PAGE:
African-American women have the highest mortality rate for idiopathic pulmonary arterial hypertension (IPAH), according to new research. The study, presented at CHEST 2006, the 72nd annual international scientific assembly of the American College of Chest Physicians (ACCP), revealed that racial disparities exist in pulmonary hypertension mortality and morbidity, with African-American women exhibiting the highest mortality rate when compared with all other groups.
?Idiopathic pulmonary arterial hypertension, by definition, means that there is no clear attributable cause for this disease,? said study author Kala Davis, MD, Stanford University School of Medicine, Stanford, CA. ?What has become apparent from this and other studies is that we have been operating with a very limited understanding of the epidemiology of IPAH, and that understanding is now changing.”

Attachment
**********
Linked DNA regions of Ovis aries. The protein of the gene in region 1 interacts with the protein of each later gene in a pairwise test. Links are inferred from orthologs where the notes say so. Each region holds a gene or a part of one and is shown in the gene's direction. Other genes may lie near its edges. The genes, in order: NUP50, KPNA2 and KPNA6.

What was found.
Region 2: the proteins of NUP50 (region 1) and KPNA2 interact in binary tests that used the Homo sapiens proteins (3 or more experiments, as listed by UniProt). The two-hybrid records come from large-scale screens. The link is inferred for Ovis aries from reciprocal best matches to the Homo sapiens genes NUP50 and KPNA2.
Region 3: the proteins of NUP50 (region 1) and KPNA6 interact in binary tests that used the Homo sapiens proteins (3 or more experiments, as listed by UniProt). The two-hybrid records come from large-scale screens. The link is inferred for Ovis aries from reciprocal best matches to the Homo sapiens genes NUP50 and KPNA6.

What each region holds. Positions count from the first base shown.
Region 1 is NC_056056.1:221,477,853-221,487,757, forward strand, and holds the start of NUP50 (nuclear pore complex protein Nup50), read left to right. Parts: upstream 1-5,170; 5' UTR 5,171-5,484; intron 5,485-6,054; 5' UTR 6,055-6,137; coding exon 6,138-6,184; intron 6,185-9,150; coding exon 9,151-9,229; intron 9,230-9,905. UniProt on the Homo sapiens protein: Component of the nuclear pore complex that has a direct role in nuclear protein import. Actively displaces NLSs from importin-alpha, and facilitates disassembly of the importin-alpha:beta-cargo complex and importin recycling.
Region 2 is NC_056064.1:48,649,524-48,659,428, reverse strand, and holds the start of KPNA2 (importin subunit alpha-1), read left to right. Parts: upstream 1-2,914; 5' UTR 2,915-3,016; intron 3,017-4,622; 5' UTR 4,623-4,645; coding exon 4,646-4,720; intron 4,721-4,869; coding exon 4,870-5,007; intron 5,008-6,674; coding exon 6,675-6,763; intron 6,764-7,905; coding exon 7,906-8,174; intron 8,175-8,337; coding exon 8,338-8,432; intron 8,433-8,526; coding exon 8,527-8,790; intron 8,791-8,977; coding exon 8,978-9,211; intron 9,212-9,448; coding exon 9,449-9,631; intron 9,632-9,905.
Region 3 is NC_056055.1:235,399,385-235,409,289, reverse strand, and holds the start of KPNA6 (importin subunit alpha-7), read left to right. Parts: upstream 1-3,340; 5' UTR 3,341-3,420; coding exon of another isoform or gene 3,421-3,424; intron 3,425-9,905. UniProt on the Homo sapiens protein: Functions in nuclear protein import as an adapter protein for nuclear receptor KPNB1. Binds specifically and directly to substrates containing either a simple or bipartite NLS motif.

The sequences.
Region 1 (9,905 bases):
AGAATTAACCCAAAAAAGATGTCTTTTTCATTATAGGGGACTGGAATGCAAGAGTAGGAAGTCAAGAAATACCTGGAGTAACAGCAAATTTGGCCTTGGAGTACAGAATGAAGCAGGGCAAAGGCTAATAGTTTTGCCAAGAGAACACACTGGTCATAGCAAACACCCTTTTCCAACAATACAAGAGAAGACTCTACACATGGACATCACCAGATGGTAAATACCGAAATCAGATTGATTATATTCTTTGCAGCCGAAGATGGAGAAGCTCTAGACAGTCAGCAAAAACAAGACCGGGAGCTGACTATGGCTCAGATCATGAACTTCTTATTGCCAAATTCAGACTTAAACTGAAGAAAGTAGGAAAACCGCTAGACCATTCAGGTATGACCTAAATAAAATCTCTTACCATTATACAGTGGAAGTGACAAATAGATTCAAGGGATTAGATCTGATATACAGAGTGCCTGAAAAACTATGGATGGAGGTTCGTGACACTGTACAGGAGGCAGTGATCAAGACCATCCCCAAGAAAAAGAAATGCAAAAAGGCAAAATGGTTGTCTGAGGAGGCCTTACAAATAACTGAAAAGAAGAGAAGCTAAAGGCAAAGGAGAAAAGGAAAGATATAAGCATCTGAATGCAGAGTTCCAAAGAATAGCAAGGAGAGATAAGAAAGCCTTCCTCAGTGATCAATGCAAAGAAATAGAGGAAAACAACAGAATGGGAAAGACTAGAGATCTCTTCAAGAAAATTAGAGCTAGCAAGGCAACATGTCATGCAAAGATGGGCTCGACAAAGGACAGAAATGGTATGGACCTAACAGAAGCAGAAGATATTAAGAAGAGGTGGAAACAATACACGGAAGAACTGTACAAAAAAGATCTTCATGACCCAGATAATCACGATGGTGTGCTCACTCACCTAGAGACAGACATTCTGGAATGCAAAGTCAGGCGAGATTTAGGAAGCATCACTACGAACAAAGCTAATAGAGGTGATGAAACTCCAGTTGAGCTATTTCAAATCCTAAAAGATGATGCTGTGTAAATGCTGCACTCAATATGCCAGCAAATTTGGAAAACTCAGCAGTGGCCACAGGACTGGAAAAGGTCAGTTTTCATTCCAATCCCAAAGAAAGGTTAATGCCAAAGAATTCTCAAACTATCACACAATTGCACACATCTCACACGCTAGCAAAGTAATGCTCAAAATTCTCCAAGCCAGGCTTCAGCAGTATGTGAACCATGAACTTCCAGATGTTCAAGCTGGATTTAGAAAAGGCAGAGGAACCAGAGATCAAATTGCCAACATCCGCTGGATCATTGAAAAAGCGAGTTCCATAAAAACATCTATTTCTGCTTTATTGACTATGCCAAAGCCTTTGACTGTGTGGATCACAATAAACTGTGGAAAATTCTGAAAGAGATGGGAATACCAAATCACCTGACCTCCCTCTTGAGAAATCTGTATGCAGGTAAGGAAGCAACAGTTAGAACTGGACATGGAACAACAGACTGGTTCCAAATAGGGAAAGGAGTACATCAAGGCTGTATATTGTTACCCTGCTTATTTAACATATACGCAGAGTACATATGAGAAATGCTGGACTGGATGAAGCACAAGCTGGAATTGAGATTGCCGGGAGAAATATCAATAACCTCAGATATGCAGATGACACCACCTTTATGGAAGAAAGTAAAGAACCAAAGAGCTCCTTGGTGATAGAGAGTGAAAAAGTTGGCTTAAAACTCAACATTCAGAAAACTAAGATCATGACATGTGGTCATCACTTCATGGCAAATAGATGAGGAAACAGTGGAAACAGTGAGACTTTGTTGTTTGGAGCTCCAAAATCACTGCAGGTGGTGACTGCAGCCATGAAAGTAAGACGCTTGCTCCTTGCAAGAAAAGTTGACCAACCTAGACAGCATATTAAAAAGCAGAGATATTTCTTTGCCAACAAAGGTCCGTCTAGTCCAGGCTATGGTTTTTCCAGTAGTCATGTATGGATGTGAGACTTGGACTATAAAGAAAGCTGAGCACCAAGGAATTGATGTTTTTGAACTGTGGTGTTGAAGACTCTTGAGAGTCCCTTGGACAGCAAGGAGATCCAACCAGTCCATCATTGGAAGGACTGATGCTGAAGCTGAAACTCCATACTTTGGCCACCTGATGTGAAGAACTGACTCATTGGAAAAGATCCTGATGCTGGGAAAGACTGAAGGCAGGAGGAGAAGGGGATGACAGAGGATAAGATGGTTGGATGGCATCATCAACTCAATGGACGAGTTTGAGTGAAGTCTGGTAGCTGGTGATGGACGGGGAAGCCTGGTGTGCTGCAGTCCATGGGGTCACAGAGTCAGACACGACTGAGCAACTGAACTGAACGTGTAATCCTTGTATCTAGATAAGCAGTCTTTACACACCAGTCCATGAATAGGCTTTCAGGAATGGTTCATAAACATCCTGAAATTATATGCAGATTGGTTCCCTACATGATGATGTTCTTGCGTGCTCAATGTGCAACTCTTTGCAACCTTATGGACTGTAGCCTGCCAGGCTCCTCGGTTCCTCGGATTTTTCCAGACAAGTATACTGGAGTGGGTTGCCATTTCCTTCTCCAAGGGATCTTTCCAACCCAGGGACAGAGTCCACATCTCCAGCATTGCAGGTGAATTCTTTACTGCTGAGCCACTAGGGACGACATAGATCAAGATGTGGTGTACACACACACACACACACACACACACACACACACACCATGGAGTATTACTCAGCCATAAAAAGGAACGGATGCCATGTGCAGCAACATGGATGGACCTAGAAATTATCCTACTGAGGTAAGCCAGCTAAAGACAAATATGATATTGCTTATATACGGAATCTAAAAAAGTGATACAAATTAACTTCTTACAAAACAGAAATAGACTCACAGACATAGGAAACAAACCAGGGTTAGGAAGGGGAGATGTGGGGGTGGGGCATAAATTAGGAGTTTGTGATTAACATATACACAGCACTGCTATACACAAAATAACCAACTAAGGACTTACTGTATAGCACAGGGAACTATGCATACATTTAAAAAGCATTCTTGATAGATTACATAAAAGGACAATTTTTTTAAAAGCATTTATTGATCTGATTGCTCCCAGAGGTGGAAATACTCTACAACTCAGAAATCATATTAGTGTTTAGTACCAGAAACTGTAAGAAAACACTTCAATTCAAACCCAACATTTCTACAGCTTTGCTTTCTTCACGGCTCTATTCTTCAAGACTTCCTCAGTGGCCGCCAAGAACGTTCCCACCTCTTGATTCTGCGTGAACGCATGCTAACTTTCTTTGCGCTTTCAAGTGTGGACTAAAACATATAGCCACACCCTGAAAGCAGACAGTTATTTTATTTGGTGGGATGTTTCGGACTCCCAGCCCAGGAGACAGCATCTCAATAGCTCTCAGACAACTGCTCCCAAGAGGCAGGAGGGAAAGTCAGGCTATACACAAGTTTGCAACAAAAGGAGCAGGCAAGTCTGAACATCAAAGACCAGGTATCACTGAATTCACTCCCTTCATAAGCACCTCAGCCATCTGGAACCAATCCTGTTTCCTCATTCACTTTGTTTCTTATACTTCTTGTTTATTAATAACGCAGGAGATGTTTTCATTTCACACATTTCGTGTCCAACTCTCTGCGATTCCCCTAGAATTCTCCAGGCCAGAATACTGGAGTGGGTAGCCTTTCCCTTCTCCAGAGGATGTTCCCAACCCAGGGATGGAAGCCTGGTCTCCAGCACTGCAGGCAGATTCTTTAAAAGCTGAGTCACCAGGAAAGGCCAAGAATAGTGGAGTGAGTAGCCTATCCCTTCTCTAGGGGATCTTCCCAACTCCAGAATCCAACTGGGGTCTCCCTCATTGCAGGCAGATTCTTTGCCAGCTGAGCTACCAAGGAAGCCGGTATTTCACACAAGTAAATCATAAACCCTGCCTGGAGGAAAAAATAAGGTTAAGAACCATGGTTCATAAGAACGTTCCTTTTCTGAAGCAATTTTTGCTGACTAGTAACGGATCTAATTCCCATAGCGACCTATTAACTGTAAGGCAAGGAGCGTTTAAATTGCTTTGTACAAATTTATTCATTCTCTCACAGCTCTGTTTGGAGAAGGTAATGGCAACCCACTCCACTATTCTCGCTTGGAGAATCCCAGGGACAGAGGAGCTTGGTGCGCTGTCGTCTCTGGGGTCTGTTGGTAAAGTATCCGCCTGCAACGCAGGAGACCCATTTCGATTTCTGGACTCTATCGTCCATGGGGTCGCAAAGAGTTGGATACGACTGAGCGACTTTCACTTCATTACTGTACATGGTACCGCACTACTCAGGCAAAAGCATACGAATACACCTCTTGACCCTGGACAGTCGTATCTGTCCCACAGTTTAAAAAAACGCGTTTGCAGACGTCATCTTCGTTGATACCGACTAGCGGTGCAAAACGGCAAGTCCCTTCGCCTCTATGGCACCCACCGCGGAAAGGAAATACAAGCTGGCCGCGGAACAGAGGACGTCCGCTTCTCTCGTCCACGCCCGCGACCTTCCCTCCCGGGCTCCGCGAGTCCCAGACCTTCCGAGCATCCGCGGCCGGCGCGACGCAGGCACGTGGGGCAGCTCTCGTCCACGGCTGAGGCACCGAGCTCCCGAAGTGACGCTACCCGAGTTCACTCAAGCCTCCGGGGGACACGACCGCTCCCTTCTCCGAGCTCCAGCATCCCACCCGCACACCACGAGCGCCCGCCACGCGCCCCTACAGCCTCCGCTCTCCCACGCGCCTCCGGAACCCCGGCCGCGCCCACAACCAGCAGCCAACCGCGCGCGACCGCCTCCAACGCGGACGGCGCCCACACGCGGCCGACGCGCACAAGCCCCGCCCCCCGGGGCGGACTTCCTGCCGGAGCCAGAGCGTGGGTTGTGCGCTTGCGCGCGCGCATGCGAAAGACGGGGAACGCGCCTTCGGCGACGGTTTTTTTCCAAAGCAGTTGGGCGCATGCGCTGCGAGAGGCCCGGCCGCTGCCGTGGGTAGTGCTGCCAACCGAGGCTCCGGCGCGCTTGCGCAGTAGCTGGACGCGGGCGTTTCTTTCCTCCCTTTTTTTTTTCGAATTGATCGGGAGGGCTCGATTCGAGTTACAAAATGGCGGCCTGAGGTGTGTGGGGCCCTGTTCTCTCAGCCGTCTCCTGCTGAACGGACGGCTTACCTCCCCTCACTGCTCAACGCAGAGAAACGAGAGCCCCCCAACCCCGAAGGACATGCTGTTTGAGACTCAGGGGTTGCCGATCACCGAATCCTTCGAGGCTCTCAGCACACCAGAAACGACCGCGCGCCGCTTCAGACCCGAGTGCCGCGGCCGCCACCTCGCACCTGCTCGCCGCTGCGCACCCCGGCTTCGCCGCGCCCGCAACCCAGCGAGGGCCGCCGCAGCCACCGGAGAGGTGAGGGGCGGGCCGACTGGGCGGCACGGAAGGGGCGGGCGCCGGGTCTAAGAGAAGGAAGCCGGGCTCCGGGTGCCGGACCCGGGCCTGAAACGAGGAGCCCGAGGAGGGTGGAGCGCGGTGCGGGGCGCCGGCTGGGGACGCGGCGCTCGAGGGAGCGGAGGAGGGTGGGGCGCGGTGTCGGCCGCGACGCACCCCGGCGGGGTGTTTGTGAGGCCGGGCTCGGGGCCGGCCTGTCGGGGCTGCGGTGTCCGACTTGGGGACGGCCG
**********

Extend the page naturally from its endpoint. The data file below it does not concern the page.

Dr. Davis and colleagues reviewed data from the United States National Center for Health Statistics from the years 1994 to 1998 for deaths, in which the underlying cause was IPAH. The age, gender, race, and state of residence of the deceased were abstracted, and state-age-gender-race-specific tabulations of deaths, as a result of IPAH, were aggregated into nine geographic regions of the United States, as defined by the Census Bureau. Average, annual, age-adjusted, region-race-gender-specific rates were then calculated.